by Karen Faulkner, Worthy News Correspondent
(Worthy News) – Israel is extraordinarily rich in archaeological finds, and numerous important discoveries have been made in the last year alone. The Algemeiner news outlet has compiled a detailed list of the top 10 archaeological discoveries made since June 2021, a summary of which appears below.
Mosaic Showing Deborah and Yael Defeating Canaanite King Sisera
This piece of artwork was discovered at a 5th-century synagogue in the Galilean town of Huqoq and portrays the Biblical account of the defeat of the Canaanite king Sisera at the hands of Deborah, Barak, and Yael.
Remains of a Medieval Mosque Found in the Northern Negev Desert
Archaeologists in the Negev Bedouin city of Rahat uncovered a Byzantine-era farmhouse near a group of buildings that included a mosque.
Part of a 2,000-Year-Old Hasmonean Aqueduct in Southern Jerusalem
The 40-meter-long segment of a 21-kilometer Hasmonean aqueduct was excavated in Jerusalem’s Armon Hanetziv neighborhood. The aqueduct was used to bring water from Solomon’s Pools area near Bethlehem to the Temple Mount.
5,000-Year-Old Jug From the Qumran Region
This jug was discovered in a cave containing ancient Jewish artifacts, including the Dead Sea Scrolls.
Remains of a First Temple-Era Wall in the City of David
This discovery is part of a defensive wall along the eastern slope of the City of David in Jerusalem’s Old City
Evidence of Beer Production in Ancient Land of Israel
Two 7,000-year-old clay strainers believed to have been used to make beer thousands of years ago were discovered respectively in the upper Galilee and in the Jordan valley.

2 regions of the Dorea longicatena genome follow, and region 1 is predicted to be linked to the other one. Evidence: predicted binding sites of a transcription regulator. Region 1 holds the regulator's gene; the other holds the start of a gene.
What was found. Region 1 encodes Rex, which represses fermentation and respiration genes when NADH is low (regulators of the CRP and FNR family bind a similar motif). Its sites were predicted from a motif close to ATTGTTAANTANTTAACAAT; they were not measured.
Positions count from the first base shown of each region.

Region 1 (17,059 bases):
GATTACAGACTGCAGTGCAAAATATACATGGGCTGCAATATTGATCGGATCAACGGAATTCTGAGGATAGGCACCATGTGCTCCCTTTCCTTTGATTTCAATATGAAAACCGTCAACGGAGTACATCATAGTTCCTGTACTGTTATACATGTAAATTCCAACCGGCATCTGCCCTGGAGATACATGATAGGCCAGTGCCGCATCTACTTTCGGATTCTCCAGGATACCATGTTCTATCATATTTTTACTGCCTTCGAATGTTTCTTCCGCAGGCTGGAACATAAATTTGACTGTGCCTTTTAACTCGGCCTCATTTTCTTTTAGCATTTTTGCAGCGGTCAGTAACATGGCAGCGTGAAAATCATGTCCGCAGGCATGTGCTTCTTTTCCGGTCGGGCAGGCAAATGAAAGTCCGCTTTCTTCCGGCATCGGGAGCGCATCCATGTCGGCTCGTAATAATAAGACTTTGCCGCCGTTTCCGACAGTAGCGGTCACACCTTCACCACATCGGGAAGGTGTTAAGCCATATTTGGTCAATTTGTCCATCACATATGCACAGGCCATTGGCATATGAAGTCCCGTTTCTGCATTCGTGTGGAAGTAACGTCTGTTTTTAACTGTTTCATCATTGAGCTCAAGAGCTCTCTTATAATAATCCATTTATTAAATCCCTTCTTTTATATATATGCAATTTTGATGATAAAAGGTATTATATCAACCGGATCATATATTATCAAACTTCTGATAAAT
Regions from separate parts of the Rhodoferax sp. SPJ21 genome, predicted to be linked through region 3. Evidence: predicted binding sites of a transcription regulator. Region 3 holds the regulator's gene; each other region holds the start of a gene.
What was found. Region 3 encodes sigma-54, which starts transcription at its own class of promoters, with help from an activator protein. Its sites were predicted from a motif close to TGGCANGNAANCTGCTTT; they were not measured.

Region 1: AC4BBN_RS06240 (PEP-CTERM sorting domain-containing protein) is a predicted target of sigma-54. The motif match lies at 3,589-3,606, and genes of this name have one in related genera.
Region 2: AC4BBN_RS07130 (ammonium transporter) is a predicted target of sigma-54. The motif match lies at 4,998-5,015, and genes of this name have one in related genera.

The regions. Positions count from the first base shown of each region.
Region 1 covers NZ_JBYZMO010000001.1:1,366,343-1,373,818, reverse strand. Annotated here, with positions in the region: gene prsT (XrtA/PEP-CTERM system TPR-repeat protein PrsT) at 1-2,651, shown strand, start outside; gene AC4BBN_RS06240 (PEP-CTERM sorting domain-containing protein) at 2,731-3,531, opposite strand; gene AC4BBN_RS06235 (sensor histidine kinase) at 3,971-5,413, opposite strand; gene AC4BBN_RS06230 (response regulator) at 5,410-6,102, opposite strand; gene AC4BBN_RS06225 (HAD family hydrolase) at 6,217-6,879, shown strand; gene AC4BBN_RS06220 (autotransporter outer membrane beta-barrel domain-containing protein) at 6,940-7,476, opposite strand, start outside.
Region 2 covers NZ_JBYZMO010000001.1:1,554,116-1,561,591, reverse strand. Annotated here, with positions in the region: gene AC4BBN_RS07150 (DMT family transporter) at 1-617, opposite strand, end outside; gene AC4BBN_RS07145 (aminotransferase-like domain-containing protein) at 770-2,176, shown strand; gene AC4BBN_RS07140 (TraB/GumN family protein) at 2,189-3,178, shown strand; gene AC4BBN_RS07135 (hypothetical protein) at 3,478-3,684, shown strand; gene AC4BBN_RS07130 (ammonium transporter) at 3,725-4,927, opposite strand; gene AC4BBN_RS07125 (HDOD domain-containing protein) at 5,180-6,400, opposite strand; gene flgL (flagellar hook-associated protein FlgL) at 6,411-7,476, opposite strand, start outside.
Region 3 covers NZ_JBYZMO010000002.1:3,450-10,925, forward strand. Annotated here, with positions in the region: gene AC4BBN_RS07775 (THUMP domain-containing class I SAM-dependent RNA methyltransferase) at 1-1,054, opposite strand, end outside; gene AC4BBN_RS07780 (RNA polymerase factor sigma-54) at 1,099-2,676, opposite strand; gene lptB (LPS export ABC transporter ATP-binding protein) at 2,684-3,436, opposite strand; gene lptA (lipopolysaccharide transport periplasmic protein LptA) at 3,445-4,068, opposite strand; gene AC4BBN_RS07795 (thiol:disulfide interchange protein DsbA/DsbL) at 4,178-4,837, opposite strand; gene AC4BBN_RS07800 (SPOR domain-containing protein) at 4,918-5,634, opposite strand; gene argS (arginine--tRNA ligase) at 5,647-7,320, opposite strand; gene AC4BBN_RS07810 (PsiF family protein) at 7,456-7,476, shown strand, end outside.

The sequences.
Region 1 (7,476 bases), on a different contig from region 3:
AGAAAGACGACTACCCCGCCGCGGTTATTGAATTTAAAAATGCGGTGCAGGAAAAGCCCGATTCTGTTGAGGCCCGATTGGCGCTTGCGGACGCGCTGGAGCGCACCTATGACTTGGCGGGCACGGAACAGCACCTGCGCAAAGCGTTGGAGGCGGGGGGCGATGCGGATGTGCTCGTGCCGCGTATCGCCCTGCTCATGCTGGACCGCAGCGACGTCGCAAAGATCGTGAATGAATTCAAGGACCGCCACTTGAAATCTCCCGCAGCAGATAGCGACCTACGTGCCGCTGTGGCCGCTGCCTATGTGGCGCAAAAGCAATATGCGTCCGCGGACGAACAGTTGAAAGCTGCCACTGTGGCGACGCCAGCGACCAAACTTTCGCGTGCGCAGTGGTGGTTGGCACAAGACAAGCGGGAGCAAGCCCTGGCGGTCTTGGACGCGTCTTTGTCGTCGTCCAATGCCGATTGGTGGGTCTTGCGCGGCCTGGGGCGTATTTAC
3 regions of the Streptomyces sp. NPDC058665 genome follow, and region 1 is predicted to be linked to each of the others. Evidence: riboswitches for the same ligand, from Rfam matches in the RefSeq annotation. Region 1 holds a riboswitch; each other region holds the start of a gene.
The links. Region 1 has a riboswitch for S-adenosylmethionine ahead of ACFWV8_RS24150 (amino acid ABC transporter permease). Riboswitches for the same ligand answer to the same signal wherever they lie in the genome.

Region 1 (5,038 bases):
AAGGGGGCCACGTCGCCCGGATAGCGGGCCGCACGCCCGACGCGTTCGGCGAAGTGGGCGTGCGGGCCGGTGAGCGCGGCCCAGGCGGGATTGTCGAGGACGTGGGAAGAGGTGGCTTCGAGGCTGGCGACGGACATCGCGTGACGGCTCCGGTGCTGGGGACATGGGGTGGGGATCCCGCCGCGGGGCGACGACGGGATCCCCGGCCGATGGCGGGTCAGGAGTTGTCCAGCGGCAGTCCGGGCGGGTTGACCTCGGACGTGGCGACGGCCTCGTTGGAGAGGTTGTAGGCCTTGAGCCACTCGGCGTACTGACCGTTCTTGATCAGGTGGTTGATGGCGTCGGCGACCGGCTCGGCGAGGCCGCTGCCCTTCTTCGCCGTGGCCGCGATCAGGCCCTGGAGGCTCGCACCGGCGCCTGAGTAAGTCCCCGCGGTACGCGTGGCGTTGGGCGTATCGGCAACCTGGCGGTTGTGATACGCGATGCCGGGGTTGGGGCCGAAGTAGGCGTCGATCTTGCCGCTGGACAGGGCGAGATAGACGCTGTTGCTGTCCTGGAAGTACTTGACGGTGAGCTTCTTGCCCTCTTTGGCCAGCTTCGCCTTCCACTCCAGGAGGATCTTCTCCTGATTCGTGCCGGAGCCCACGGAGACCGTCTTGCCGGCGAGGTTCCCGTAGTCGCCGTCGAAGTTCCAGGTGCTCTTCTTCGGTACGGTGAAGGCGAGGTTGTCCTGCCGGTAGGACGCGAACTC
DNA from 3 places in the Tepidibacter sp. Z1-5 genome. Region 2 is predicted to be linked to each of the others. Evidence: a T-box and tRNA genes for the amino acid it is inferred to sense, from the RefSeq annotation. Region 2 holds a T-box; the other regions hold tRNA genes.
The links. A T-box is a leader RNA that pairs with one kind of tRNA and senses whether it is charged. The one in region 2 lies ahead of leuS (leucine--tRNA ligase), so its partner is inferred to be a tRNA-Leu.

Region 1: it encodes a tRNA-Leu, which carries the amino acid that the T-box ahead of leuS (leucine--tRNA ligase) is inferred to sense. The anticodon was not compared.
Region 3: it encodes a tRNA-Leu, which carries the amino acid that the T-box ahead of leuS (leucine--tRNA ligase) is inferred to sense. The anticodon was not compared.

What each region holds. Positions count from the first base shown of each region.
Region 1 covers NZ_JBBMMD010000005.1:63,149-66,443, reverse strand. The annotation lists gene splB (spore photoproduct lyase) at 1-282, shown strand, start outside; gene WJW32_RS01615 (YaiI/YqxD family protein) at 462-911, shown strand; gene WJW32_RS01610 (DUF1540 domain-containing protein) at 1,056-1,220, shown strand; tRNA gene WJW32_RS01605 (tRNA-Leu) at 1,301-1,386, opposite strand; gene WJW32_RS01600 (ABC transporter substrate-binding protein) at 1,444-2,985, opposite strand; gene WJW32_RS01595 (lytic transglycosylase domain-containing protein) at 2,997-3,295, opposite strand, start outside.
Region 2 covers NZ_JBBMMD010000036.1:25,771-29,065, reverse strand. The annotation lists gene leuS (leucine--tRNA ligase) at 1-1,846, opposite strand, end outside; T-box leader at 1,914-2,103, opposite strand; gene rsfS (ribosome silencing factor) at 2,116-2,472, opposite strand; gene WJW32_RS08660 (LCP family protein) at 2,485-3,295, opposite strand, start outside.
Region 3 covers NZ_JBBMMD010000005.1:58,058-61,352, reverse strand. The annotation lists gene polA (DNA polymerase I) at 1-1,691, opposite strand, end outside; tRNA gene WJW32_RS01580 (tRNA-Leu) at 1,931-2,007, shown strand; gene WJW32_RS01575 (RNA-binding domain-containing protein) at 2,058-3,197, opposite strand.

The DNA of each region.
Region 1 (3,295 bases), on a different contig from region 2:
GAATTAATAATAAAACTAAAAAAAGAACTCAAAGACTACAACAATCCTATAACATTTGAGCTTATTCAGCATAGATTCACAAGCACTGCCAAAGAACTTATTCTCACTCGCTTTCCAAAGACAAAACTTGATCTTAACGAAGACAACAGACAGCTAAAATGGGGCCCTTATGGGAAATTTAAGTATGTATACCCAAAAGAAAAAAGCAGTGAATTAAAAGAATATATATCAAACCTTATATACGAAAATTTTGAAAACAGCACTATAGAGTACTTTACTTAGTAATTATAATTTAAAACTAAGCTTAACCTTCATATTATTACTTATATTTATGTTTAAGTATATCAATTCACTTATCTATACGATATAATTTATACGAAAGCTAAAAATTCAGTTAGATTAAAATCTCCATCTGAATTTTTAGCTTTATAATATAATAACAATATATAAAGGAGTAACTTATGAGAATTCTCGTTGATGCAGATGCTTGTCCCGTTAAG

2,000-year-old Coin Which May Have Been Minted on the Temple Mount
A young Israeli girl found a 2,000-year-old silver coin at the City of David national park in Jerusalem: the coin has the words “second year” on one side, and the words “Holy Jerusalem” written in ancient Hebrew on the other.
Dig Reveals 2,000-year-old Religious Home
Israeli archaeologists digging at the historic site of Yavne uncovered a home containing vessels used in purifying rituals.
Clay Fragment May Reference Biblical Judge Gideon
A piece of a clay jug found in the Judean foothills in 2019 was just recently discovered to have the Hebrew name “Yeruba’al” engraved on it. “Yeruba’al” is a nickname for Gideon, whose story is found in the Bible’s Book of Judges.
Evidence of Biblical Earthquake in Jerusalem
The remnants of an 8th century BC structure apparently destroyed in a natural occurrence reportedly confirm that the earthquake referenced in the Biblical books of Amos, Isaiah, and Zechariah happened.
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